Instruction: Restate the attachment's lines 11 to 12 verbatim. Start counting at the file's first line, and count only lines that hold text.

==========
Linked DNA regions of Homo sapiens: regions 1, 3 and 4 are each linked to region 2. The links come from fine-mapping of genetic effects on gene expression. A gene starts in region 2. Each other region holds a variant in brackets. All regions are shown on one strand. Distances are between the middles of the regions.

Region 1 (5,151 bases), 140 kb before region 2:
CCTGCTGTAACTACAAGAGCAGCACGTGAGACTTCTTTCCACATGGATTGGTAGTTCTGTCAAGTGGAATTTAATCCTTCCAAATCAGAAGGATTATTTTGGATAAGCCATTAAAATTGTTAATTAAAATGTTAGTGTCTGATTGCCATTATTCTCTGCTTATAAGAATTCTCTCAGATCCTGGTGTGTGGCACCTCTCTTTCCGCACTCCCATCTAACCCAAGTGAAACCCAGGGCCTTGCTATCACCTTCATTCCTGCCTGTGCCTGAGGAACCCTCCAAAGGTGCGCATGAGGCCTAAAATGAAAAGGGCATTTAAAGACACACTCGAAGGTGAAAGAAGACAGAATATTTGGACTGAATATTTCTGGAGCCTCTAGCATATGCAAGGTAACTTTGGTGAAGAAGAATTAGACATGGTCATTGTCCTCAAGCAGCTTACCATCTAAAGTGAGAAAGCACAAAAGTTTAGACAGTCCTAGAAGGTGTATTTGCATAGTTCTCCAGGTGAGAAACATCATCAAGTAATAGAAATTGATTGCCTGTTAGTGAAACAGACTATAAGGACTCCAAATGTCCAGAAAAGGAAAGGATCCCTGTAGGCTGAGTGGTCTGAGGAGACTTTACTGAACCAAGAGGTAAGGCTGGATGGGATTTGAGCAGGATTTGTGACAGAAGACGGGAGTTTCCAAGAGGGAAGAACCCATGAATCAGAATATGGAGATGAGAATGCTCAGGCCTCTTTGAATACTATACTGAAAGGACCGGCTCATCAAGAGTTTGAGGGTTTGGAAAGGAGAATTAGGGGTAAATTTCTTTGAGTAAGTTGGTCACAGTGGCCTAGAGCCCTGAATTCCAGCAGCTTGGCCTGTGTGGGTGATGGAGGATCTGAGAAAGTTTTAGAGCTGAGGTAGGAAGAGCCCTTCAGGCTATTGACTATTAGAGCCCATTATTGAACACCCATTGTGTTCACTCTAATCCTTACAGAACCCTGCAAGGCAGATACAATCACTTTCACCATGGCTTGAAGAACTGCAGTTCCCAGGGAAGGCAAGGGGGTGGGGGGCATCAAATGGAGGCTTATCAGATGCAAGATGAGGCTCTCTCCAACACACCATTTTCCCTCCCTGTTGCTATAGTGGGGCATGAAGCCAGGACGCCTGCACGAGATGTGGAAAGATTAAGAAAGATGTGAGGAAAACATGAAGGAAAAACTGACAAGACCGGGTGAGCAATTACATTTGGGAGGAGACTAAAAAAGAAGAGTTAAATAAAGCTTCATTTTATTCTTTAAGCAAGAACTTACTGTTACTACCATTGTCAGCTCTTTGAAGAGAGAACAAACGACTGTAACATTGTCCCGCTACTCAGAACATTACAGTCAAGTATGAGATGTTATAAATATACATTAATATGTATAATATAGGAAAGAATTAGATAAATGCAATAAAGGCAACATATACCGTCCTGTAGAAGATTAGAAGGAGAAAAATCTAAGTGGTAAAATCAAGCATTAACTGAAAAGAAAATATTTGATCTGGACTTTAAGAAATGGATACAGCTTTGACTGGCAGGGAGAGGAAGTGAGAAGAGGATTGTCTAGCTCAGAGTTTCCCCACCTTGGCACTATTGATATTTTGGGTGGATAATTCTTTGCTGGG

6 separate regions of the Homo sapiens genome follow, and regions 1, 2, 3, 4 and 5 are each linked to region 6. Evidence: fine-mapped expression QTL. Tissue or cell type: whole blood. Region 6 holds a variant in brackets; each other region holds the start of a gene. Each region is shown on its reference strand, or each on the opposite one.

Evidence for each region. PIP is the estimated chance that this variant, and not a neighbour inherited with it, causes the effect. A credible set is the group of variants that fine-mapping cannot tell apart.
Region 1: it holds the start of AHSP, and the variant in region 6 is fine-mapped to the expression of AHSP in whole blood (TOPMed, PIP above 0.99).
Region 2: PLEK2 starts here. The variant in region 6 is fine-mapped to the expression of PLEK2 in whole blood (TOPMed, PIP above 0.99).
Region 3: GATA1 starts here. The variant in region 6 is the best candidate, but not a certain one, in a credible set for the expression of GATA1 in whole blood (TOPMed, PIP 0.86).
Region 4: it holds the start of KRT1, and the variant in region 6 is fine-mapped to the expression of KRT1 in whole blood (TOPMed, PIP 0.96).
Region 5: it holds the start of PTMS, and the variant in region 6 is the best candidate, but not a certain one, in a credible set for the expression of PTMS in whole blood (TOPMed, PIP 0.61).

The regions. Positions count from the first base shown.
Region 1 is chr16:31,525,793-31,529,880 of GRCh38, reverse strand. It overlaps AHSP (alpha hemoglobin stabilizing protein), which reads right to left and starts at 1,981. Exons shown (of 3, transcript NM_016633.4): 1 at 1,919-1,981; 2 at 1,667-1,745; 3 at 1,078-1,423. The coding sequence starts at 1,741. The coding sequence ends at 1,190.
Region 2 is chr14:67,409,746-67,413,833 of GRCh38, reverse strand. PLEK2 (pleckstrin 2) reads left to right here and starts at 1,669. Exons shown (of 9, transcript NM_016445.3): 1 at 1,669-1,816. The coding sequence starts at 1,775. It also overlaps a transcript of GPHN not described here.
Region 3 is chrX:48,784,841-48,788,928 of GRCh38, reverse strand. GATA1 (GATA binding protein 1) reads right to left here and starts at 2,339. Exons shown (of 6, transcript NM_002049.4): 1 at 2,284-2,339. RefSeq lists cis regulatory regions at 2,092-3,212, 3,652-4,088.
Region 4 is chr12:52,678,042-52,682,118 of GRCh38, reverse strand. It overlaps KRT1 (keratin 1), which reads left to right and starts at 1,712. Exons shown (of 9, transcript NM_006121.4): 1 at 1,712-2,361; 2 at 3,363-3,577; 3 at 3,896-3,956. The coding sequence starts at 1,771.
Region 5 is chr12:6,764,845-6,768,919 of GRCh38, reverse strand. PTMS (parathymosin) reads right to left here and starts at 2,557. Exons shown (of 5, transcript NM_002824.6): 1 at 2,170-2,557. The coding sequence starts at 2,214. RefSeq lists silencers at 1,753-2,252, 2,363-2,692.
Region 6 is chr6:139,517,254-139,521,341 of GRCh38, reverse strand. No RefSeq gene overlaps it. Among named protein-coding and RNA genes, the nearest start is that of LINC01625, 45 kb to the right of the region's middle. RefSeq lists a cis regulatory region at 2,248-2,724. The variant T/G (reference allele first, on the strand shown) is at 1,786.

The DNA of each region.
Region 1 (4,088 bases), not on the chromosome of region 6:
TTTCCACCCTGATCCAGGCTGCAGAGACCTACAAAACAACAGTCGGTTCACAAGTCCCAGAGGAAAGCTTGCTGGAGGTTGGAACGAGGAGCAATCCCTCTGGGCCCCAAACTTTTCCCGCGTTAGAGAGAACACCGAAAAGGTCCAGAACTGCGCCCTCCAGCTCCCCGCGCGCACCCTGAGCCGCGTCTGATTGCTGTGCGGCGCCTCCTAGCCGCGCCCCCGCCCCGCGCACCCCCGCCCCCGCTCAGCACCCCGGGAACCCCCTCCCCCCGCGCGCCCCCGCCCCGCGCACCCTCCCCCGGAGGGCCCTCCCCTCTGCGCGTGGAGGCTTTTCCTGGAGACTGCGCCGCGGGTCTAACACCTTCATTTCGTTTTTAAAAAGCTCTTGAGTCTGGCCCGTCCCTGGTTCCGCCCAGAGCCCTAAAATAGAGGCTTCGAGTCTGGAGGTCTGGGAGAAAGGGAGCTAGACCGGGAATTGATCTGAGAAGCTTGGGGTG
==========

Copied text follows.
The regions. Positions count from the first base shown.
Region 1 is chr16:31,525,793-31,529,880 of GRCh38, reverse strand. It overlaps AHSP (alpha hemoglobin stabilizing protein), which reads right to left and starts at 1,981. Exons shown (of 3, transcript NM_016633.4): 1 at 1,919-1,981; 2 at 1,667-1,745; 3 at 1,078-1,423. The coding sequence starts at 1,741. The coding sequence ends at 1,190.